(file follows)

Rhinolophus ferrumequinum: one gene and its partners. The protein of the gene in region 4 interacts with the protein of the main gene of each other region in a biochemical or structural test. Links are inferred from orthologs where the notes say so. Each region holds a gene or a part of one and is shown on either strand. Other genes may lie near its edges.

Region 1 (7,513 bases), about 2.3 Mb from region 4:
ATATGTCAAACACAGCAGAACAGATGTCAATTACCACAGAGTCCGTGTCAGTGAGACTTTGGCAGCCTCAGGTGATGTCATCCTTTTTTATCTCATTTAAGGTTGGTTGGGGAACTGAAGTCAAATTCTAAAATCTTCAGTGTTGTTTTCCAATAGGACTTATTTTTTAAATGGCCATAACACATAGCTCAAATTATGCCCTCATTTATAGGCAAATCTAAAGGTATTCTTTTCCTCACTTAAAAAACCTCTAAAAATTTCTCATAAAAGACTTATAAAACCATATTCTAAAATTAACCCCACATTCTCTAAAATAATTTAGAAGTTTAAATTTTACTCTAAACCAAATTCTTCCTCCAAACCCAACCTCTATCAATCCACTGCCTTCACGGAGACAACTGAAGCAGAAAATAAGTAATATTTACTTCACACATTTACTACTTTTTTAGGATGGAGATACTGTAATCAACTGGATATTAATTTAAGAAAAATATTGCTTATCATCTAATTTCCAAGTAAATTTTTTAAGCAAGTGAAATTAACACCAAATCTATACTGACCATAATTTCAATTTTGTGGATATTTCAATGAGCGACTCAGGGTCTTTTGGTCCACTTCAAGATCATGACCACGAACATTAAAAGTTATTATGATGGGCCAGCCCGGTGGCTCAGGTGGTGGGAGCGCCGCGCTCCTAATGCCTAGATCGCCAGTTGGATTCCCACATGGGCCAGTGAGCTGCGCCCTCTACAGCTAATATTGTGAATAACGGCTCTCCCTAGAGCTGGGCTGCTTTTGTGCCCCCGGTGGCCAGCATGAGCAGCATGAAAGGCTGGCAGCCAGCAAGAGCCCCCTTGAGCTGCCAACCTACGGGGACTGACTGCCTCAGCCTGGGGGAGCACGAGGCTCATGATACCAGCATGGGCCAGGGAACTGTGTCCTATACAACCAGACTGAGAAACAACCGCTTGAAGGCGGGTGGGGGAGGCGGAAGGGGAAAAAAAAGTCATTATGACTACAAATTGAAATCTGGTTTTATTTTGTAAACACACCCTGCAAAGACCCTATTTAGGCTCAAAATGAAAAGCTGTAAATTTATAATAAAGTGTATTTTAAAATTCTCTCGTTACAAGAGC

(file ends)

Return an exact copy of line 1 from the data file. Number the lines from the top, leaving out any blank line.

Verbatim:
Rhinolophus ferrumequinum: one gene and its partners. The protein of the gene in region 4 interacts with the protein of the main gene of each other region in a biochemical or structural test. Links are inferred from orthologs where the notes say so. Each region holds a gene or a part of one and is shown on either strand. Other genes may lie near its edges.